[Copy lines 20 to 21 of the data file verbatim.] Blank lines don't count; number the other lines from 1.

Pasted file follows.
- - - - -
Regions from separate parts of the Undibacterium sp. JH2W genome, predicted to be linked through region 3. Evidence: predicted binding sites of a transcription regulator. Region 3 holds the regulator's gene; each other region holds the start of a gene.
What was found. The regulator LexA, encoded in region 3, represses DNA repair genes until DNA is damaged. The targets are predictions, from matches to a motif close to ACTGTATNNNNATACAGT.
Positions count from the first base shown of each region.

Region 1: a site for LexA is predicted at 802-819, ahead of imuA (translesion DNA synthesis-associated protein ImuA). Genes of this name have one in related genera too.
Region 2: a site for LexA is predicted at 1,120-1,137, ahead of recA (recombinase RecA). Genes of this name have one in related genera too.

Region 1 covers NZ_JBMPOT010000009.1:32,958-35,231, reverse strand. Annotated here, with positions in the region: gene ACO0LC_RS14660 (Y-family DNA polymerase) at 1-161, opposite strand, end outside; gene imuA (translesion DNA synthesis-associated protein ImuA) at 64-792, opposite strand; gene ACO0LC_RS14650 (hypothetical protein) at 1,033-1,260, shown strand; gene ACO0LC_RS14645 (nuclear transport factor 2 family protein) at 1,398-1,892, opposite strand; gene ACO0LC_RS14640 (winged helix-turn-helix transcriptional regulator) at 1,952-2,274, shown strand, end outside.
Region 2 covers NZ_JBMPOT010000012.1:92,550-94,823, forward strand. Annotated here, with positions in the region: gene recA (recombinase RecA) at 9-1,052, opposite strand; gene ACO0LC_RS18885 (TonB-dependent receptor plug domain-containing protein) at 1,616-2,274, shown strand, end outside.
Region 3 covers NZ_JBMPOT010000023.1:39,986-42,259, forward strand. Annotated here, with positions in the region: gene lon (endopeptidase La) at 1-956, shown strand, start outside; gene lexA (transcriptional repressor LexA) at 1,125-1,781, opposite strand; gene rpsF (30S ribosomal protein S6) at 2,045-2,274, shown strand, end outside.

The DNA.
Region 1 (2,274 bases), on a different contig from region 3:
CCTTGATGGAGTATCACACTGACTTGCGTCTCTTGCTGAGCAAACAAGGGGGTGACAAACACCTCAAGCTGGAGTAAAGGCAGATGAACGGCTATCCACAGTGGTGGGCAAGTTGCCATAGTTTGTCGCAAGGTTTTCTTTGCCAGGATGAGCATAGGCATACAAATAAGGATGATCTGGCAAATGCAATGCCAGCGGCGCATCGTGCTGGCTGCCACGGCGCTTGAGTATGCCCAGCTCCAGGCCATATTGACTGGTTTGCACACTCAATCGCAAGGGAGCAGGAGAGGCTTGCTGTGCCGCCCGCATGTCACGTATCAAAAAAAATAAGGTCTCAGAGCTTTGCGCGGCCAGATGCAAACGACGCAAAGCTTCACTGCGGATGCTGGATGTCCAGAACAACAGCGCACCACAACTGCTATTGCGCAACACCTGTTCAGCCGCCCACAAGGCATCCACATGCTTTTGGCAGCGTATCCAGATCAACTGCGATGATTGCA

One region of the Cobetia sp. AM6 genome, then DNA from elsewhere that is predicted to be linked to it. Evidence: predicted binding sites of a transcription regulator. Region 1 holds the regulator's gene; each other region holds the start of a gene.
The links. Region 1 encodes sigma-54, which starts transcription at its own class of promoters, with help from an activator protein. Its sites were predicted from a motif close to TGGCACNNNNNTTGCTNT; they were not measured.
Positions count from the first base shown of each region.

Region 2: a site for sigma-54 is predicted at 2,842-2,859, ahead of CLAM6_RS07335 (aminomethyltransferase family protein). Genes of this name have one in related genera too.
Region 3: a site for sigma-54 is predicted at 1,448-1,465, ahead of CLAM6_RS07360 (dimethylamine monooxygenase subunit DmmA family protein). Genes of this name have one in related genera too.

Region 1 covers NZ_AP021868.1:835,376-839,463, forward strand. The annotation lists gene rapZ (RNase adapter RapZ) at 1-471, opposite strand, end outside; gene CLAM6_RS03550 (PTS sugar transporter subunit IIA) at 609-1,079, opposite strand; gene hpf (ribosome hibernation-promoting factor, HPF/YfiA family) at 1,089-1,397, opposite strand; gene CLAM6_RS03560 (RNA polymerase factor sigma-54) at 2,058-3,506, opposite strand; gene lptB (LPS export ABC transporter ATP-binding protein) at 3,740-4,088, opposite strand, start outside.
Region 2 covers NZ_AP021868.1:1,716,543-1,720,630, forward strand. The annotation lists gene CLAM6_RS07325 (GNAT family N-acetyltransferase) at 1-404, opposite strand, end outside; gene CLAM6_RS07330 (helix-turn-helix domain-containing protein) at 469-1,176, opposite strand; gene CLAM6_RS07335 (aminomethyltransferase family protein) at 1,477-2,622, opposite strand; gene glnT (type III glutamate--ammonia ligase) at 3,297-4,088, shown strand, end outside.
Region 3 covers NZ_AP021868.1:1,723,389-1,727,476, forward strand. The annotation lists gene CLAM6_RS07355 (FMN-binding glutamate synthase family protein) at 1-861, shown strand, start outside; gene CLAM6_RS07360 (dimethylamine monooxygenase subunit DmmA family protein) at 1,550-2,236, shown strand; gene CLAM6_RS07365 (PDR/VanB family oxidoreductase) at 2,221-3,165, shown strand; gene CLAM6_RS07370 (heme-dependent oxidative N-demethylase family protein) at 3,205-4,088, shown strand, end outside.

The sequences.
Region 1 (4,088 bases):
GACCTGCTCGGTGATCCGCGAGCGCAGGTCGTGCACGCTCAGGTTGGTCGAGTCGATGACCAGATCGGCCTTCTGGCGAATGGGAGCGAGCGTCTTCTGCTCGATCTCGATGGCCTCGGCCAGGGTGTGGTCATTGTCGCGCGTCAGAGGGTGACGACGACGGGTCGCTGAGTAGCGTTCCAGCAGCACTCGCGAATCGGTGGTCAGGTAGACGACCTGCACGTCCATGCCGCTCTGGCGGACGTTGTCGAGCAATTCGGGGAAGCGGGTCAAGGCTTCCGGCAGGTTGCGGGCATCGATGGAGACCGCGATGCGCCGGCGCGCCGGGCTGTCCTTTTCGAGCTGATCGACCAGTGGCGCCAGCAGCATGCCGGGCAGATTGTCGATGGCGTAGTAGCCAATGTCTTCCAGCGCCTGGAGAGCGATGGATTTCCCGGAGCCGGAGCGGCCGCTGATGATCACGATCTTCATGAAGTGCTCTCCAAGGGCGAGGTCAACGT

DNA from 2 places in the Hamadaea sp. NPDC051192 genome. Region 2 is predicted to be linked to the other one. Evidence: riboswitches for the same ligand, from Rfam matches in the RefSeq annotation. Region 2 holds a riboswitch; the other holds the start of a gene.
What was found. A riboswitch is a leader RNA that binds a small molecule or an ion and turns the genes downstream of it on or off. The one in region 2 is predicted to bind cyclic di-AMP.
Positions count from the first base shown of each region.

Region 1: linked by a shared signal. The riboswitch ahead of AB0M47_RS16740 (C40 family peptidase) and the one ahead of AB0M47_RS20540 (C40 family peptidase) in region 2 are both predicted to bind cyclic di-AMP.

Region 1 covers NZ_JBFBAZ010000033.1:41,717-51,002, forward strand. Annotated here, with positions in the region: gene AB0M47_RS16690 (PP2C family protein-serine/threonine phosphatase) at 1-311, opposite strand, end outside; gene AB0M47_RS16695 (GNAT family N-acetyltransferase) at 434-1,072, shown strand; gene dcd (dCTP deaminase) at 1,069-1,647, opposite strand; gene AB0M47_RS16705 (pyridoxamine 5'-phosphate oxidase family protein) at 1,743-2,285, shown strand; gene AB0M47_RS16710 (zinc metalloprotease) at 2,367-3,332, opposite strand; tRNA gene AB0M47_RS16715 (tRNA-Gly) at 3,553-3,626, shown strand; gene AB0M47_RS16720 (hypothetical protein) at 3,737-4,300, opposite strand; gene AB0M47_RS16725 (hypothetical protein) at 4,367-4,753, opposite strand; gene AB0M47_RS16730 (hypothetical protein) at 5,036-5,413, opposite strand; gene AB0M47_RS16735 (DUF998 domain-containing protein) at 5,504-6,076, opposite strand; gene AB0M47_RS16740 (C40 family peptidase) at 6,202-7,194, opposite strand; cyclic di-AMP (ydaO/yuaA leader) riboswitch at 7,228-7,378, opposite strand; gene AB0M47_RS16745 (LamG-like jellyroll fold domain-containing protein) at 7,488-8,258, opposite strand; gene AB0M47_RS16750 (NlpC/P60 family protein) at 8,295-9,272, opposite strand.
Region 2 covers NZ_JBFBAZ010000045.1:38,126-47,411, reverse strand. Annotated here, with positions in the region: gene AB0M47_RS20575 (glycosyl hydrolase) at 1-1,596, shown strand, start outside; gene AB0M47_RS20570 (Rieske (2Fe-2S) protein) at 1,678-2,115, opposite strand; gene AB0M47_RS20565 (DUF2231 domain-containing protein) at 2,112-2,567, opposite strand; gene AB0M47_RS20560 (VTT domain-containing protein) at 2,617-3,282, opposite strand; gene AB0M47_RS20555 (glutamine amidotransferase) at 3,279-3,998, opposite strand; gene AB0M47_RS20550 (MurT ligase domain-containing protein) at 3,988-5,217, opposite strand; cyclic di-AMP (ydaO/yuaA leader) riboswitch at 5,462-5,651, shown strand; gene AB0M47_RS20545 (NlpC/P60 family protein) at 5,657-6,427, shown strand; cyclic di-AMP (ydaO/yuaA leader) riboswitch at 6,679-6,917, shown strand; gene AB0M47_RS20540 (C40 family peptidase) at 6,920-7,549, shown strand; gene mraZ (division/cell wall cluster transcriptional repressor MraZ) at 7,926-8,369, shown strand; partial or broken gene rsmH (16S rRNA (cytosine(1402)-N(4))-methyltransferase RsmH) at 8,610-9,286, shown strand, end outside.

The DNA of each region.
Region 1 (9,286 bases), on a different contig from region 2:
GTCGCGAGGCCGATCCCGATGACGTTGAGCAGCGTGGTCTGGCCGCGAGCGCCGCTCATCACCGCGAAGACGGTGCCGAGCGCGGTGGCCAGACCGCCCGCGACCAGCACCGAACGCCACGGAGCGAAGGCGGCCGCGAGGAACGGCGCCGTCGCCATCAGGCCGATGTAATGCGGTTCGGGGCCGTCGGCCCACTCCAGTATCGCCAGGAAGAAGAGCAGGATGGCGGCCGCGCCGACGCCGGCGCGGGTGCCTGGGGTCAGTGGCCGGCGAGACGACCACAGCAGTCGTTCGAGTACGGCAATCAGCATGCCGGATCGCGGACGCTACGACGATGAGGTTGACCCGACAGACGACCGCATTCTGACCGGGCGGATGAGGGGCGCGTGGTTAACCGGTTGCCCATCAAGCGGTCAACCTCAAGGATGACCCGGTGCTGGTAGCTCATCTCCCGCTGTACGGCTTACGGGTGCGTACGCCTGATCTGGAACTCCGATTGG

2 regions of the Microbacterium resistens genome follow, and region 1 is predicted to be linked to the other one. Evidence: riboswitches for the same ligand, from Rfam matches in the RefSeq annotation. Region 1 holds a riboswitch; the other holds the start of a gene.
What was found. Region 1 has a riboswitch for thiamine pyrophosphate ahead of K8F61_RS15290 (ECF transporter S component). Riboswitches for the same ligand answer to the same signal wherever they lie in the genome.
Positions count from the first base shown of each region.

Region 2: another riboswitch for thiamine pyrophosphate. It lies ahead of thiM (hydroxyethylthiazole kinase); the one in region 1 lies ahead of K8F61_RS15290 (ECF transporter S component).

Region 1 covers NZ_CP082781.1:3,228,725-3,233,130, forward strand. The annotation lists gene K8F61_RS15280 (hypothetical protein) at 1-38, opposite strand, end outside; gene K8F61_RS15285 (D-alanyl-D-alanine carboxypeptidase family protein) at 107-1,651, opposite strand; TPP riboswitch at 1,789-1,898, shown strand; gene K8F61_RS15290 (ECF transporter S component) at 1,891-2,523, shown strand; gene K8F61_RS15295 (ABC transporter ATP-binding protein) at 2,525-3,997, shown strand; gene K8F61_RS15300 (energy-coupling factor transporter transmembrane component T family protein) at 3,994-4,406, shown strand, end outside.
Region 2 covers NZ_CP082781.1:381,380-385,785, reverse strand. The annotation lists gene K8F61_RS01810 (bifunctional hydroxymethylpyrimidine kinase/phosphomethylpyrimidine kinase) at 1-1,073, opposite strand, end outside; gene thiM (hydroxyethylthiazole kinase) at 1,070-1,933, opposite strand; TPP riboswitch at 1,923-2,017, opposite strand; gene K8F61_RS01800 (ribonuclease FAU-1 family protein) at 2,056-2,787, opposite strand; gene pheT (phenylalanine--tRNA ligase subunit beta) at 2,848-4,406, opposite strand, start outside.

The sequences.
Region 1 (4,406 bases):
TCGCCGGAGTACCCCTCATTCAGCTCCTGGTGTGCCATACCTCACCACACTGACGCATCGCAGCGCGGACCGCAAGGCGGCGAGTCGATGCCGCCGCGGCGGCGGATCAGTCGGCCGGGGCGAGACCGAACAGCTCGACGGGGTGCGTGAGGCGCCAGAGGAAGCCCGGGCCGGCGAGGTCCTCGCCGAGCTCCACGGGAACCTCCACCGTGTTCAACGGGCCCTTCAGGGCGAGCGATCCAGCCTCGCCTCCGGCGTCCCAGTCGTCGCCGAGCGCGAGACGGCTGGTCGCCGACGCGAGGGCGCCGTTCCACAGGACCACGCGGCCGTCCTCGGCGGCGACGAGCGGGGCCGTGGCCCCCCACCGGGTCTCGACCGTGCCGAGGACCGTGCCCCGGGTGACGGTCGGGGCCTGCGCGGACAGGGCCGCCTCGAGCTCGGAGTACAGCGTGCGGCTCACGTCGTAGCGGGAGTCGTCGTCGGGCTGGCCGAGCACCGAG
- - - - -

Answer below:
The sequences.
Region 1 (4,088 bases):